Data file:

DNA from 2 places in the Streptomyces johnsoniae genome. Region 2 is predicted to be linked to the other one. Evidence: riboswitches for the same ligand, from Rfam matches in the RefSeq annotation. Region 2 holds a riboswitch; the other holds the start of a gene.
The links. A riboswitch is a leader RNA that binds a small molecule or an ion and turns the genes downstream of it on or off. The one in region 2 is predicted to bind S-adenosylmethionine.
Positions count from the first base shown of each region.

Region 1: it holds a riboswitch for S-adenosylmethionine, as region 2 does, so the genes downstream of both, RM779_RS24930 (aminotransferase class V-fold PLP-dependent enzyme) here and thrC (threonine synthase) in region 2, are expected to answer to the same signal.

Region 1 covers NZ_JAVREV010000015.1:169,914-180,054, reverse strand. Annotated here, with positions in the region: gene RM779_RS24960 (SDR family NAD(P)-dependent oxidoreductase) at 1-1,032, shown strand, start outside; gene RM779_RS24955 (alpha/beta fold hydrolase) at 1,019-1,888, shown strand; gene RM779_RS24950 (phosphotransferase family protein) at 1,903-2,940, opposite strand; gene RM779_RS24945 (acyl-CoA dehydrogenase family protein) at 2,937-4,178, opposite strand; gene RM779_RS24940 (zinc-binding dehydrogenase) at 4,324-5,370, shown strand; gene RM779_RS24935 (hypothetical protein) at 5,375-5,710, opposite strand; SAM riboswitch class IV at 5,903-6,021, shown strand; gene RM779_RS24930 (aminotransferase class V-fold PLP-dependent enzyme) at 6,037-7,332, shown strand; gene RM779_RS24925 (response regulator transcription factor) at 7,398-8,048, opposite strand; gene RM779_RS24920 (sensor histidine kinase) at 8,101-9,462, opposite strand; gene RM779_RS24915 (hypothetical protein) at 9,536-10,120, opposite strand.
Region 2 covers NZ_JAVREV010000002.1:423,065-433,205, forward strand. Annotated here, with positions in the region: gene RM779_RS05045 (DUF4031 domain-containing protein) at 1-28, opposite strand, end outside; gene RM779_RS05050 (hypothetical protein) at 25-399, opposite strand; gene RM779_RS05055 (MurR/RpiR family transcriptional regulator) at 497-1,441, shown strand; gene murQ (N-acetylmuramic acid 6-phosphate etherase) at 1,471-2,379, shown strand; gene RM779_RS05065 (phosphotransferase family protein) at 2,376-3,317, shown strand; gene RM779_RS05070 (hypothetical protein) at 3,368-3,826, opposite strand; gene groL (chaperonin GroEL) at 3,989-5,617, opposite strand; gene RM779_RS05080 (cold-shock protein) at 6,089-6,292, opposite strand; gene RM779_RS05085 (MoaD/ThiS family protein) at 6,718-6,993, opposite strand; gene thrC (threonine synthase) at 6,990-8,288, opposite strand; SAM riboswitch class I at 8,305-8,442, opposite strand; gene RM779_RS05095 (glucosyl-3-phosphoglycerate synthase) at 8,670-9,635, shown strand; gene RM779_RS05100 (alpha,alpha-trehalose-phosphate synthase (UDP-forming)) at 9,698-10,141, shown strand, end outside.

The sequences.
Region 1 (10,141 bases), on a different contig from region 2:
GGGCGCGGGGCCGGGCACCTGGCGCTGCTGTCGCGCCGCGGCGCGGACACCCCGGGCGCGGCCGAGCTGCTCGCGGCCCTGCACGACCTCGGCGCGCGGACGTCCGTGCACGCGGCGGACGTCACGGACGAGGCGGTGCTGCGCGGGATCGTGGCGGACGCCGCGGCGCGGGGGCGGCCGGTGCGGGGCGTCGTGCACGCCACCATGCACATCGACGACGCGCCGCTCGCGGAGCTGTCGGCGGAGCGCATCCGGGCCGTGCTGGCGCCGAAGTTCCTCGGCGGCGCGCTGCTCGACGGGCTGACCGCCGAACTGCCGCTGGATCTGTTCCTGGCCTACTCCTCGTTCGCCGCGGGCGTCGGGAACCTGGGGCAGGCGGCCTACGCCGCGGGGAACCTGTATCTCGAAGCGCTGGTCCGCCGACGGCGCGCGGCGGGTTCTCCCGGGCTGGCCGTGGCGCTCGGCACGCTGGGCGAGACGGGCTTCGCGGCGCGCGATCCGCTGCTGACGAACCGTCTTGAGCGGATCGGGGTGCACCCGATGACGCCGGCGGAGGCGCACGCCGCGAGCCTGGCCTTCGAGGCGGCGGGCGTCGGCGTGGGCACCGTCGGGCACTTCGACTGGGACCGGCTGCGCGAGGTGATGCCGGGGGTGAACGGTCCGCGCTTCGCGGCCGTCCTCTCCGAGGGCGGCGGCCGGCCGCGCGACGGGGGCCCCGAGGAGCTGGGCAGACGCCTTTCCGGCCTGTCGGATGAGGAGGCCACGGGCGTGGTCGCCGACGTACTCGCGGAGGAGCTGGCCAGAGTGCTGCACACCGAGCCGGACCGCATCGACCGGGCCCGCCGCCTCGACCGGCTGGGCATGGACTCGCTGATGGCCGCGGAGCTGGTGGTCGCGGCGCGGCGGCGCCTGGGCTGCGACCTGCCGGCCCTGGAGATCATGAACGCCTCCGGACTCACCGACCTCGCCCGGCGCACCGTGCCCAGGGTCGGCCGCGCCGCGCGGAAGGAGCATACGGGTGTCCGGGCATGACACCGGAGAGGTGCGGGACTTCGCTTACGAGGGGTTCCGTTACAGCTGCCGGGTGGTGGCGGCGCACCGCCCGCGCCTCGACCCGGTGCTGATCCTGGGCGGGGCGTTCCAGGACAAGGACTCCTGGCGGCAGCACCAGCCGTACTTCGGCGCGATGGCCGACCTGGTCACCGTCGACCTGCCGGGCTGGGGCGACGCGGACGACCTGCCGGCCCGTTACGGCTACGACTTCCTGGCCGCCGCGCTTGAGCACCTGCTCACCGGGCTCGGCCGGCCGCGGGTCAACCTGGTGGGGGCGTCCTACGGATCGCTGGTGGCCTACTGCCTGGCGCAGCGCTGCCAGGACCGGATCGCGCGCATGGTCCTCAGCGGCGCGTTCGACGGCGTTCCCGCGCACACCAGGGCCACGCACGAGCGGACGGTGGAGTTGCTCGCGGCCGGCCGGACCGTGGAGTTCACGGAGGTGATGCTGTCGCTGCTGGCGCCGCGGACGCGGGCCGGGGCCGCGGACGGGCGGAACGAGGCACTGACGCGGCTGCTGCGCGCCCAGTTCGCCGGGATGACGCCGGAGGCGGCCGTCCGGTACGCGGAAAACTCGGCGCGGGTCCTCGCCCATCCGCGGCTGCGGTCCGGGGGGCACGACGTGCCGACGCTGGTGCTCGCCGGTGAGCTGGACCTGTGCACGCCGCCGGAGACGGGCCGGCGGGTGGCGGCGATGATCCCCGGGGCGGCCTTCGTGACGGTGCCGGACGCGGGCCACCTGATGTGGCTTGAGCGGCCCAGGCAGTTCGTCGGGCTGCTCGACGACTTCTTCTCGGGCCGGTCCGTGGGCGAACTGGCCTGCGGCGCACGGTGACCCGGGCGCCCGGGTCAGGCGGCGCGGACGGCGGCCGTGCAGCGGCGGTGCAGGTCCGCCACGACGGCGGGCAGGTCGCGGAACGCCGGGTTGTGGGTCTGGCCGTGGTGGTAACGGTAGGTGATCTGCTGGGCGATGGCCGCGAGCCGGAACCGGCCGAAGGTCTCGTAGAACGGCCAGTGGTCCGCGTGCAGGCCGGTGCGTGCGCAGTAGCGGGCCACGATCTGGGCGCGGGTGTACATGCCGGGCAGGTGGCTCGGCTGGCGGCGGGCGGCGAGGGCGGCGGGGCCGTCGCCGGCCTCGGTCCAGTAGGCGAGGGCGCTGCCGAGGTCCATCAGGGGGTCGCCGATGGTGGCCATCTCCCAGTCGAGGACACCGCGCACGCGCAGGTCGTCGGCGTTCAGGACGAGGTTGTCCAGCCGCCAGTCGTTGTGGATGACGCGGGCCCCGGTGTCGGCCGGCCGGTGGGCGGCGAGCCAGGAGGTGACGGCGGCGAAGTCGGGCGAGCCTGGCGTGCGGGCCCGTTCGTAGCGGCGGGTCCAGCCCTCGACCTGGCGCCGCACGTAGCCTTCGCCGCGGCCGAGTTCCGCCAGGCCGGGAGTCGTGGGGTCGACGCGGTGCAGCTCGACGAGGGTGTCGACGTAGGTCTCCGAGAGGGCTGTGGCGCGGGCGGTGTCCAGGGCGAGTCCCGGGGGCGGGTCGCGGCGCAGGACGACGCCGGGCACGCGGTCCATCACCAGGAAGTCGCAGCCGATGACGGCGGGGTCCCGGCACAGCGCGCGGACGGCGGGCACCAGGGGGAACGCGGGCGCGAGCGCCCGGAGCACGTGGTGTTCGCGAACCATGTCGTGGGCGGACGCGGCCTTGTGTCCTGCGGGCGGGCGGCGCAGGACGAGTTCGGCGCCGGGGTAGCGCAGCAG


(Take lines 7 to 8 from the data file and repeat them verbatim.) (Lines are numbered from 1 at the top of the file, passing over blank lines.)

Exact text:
The sequences.
Region 1 (10,141 bases), on a different contig from region 2: